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A walk for free and fair elections in Venezuela

By Aleksander Boyd

London 23.05.06 | Venezuela is living one of its most difficult political periods. Nowadays it is a country ravaged by profound polarization, which has translated into hatred amongst Venezuelans.

The European Union’s electoral observation mission deployed last December concluded in its March 2006 report that an important section of the population distrusts the country’s electoral system and its authorities. This conclusion was echoed in the report published April 2006 produced by the mission of the Organization of American States.

It is of utmost importance to note that both organizations found the political atmosphere in Venezuela deeply troubling for the attainment of a peaceful and democratic solution to its issues. Of equal relevance was the realization that the secrecy of the vote could be compromised, albeit remotely, as noted in the reports.

Venezuelans, 12.394.109 of them to be precise, have already suffered violations to their human and civil rights in the form of the publication of a State-sponsored database, commonly known as “Lista de Tascon” or “Lista de Maisanta,” which contains details of the political affinities of the entire electoral register, up until July 2004. It is fitting to stress that distrust is an ever present element in electoral processes in light of such precedent.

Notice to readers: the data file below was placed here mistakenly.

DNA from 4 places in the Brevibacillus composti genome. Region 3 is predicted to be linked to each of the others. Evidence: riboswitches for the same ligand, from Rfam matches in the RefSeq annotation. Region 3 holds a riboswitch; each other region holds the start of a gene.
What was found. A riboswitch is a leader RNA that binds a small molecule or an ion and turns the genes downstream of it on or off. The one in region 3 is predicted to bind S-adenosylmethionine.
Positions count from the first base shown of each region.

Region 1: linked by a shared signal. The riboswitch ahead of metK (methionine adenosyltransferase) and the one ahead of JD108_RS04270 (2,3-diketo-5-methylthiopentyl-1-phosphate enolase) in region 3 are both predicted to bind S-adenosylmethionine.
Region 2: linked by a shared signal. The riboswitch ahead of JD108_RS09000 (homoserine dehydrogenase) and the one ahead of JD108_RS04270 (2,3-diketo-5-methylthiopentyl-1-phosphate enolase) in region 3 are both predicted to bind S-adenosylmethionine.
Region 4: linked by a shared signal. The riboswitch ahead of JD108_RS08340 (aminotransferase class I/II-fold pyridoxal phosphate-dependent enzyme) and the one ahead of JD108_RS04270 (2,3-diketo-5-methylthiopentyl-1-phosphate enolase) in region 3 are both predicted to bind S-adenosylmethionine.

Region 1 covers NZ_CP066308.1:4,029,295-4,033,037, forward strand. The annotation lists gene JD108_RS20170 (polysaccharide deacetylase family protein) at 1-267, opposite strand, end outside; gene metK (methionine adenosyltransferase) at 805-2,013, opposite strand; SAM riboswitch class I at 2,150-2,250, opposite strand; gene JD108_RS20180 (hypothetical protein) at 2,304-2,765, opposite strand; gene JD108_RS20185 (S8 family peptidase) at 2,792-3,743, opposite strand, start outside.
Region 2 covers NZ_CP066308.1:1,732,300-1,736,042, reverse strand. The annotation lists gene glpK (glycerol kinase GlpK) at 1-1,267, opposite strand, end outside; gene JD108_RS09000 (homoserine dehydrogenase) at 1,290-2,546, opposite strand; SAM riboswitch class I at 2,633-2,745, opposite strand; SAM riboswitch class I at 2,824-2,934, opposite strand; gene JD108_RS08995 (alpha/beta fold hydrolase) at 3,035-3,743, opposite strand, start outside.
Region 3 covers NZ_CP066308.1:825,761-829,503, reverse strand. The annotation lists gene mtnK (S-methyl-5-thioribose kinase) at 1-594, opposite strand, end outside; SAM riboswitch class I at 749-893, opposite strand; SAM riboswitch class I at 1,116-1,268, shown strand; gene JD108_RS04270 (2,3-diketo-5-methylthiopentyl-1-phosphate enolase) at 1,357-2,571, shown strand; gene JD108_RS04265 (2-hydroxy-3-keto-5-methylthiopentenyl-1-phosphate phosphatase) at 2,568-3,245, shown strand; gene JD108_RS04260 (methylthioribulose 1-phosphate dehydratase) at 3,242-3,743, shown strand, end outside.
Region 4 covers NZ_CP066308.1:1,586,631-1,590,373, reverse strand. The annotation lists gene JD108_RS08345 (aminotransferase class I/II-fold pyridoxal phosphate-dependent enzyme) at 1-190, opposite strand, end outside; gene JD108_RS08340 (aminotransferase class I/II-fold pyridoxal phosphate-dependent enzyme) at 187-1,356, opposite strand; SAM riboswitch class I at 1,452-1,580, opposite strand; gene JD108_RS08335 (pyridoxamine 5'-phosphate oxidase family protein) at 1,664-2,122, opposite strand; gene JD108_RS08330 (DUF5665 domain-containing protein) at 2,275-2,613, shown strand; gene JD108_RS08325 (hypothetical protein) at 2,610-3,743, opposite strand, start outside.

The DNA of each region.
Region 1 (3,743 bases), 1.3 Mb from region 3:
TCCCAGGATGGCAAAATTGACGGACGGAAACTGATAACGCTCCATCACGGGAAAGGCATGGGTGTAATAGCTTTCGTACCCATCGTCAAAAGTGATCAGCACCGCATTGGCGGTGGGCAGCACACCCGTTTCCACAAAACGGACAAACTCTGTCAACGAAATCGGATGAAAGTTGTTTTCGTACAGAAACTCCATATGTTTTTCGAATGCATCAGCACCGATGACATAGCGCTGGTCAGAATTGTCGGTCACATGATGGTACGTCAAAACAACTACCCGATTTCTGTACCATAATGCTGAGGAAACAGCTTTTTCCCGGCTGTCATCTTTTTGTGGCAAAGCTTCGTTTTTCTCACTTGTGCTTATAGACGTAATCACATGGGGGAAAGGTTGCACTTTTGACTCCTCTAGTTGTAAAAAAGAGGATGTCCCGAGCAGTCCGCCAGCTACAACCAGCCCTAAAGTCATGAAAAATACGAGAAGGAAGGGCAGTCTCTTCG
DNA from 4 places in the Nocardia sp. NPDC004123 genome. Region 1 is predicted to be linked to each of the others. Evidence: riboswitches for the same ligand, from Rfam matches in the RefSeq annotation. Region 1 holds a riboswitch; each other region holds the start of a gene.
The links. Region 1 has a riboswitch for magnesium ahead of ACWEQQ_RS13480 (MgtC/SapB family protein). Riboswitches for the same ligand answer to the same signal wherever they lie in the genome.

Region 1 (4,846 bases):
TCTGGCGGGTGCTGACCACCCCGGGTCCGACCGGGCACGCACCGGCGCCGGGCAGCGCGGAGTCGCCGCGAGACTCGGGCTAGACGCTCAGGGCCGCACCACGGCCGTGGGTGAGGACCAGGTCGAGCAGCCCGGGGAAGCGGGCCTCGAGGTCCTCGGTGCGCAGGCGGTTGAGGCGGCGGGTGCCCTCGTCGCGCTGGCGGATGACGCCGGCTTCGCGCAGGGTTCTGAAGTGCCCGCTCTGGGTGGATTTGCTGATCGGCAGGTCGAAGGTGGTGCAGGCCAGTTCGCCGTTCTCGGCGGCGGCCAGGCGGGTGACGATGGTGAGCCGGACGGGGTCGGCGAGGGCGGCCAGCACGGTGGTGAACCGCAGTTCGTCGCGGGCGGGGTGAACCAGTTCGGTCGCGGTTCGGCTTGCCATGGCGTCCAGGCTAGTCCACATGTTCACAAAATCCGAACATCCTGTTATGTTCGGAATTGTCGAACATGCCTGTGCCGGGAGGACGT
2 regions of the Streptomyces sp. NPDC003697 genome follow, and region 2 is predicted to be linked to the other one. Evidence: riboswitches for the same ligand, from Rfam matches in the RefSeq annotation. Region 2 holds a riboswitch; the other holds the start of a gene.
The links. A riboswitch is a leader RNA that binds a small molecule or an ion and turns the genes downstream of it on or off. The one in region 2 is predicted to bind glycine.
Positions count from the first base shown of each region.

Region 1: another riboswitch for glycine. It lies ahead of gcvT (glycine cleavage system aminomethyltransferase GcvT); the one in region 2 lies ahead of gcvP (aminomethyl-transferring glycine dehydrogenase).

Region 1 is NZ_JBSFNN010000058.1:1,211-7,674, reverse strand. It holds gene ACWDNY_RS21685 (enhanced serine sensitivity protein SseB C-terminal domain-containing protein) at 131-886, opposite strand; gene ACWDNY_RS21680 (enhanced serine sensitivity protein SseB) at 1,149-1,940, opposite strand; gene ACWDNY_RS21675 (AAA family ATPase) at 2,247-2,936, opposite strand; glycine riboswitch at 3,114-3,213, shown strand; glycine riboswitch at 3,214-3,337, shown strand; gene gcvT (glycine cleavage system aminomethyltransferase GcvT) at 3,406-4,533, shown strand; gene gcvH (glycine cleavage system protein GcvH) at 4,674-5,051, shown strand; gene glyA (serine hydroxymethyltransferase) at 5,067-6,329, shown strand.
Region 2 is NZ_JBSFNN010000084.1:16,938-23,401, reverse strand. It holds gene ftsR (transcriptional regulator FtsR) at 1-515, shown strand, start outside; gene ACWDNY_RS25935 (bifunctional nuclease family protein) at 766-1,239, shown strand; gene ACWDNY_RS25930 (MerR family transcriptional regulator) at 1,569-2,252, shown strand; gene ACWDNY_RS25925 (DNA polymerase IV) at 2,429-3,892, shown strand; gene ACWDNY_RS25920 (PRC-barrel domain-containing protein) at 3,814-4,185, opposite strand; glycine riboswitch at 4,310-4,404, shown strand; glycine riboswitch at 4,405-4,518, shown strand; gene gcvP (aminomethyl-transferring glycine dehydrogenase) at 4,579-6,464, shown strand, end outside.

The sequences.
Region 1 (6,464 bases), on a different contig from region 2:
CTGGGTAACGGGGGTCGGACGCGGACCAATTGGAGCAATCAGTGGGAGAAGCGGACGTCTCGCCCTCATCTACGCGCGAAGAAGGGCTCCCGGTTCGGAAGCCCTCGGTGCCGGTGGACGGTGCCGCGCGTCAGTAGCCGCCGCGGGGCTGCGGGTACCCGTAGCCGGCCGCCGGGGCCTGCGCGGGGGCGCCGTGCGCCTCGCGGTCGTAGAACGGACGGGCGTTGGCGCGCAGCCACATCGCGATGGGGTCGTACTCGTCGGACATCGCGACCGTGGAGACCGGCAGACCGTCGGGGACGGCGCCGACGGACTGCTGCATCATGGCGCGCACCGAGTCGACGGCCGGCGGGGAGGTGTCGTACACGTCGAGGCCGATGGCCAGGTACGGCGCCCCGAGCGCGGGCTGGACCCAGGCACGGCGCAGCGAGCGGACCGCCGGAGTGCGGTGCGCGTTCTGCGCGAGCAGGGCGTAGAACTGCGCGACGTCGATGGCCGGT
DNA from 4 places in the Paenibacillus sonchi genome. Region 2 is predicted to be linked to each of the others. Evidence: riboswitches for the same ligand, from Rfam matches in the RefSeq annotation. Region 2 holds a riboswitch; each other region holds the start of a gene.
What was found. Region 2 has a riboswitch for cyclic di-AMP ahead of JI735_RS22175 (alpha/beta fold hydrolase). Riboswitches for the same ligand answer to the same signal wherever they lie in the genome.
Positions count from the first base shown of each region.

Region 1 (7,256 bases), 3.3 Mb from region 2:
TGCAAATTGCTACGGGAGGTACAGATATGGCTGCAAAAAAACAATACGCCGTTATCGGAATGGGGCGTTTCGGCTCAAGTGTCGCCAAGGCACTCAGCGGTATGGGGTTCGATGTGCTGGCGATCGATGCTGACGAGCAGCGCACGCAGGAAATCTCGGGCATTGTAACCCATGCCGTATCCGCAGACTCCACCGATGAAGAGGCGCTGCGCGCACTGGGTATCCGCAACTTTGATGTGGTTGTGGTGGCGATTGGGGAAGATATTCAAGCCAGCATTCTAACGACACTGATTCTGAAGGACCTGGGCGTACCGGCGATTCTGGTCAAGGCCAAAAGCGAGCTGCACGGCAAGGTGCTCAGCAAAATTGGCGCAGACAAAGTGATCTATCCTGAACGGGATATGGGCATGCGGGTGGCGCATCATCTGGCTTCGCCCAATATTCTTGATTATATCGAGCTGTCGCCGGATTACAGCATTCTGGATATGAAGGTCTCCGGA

The government of Venezuela has made commendable strides in its effort to modernise its electoral processes. Alas the automation of elections has not produced the desired results as noted by European and American observers.

For the reasons mentioned a group of concerned Venezuelans (amongst whom I count myself) will start on June 25th 2006 a week-long walk from Germany to Brussels that shall end with the delivery of a request for Europe’s support, in the form of help in establishing dialogue mechanisms between parties, with the aim of creating the necessary conditions for the re-establishment of a climate of trust vis-ŕ-vis electoral authorities and processes. For free and fair elections can only be perceived as beneficial for Venezuela’s democracy and all its citizens.

Equally it is primordial that the set of recommendations made to the government of Venezuela by the European Union’s, the Organization of American States’ and the Carter Center’s missions that have observed elections in the recent past are fully implemented by the newly appointed electoral authorities.

Press enquiries about the walk should be directed to me at alek.boyd at

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